Russia has positioned about a half dozen tanks at an airfield at the centre of a military build-up in Syria, according to two US officials.
The officials said on Monday in Washington DC that the intentions of Russia's latest deployment of heavy military equipment to President Bashar al-Assad's army were unclear.
Russia has come under increased international pressure in recent days to explain its moves in Syria.
The Pentagon declined to directly comment on the Reuters report, saying it could not discuss US intelligence.
But a US defence department spokesman said recent actions by Russia suggested plans to establish a forward air operating base.
"We have seen movement of people and things that would indicate that they plan to use that base there, south of Latakia, as a forward air operating base," Captain Jeff Davis, a Pentagon spokesperson, said.
One of the US officials, who spoke to Reuters on condition of anonymity to discuss intelligence matters, said seven Russian T-90 tanks had been observed at the airfield near Latakia, an Assad stronghold.
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The two US officials said Russia had also stationed artillery that appeared to be arrayed defensively to protect Russian personnel stationed there.
Reuters has previously reported that Russia had deployed about 200 naval infantry soldiers to the airfield, as well as temporary housing units, a portable air traffic control station and components for an air defence system.
In a sign of the pace of Russia's build-up, Russia has been sending about two military cargo flights a day to the airfield over the past week, US officials say.
Russia has said it will continue providing military supplies to Syria and that its assistance to the Syrian army is in line with international law.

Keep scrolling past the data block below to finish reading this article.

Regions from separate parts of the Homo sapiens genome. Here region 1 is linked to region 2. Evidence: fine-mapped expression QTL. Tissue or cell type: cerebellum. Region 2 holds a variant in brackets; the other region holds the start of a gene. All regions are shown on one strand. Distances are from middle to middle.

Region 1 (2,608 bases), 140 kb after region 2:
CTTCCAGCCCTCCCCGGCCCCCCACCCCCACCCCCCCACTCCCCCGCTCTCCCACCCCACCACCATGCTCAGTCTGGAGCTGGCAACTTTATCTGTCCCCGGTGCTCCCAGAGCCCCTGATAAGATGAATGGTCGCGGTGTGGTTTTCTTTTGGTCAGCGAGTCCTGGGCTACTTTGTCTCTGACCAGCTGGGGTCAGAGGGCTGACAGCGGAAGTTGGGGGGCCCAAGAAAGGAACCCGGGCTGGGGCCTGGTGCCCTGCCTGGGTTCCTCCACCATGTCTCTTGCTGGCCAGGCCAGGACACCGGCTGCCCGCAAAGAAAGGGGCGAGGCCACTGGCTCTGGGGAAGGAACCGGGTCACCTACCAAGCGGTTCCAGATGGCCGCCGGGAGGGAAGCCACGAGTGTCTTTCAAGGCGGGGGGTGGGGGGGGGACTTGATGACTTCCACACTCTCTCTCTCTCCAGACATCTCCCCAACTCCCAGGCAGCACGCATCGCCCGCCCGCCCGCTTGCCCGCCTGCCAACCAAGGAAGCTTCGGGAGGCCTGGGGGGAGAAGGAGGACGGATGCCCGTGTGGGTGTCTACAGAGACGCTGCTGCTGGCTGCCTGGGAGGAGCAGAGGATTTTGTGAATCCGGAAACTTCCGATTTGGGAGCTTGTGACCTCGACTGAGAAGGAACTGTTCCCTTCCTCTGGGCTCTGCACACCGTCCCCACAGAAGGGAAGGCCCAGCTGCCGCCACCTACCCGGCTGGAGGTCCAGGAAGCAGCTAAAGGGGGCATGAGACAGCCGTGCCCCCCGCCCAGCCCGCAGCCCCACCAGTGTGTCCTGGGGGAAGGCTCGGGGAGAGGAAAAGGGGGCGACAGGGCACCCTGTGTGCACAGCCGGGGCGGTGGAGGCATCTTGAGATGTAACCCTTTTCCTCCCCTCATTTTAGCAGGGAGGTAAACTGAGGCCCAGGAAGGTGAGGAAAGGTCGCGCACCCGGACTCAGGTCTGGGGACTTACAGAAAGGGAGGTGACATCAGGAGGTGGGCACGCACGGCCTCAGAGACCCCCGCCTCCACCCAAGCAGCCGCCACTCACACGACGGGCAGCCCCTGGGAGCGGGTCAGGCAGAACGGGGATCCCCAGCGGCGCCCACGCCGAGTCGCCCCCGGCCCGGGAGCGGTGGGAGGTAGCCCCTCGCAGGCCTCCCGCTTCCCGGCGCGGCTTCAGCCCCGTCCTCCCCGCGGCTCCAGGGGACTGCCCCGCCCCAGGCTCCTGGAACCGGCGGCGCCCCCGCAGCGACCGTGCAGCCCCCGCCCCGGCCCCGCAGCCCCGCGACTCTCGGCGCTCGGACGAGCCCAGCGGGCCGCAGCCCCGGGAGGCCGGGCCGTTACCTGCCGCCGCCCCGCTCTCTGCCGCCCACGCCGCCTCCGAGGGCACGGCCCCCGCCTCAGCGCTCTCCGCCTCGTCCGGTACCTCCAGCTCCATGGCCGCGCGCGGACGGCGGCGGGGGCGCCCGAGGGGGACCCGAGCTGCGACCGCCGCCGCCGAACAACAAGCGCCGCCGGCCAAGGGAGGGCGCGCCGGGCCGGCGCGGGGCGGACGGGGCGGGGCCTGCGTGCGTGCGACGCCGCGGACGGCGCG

The US is using Syrian airspace to lead a campaign of air strikes against the Islamic State of Iraq and the Levant (ISIL) group.
So far, Russia has not sent combat aircraft or helicopter gunships to the airfield, the Pentagon said.
Both Russia and the US say their enemy is ISIL, whose fighters control large parts of Syria and Iraq.
But Russia supports the government of Assad in Syria, while the US says his presence makes the situation worse.
On the ground, Syrian state TV said on Monday that at least 20 people were killed in two car-bomb attacks in the northeastern city of Hasakah.
The broadcaster said they were killed in a blast in the Mahata neighbourhood of the city that followed a first blast in Khashman district.
State news agency SANA gave different tolls for the blasts, which it said were suicide car bombs.
The agency said five people were killed in Khashman and 12 in Mahata, and also reported that at least 70 others had been wounded.
A woman and her two children were among the dead, the Associated Press news agency reported.
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The UK-based Syrian Observatory for Human Rights also said the two explosions were suicide car bombs, although it could not immediately confirm a toll.
Rami Abdel Rahman, head of the Syrian Observatory, said the first blast hit a checkpoint belonging to the Kurdish security forces in Khashman, while the second struck the headquarters of a pro-government unit in Mahata.
Control of Hasakah city, and other parts of the province by the same name, is divided between Kurdish groups and forces loyal to Assad.
The city has regularly been targeted by ISIL, which controls some territory in Hasakah province.
ISIL entered the city and seized several neighbourhoods in June, but was expelled a month later after battles involving both government troops and Kurdish fighters.
The Syrian civil war, in which about 250,000 people have died, has caused nearly half of Syria's prewar population of 23 million to flee, with many thousands attempting to reach Europe.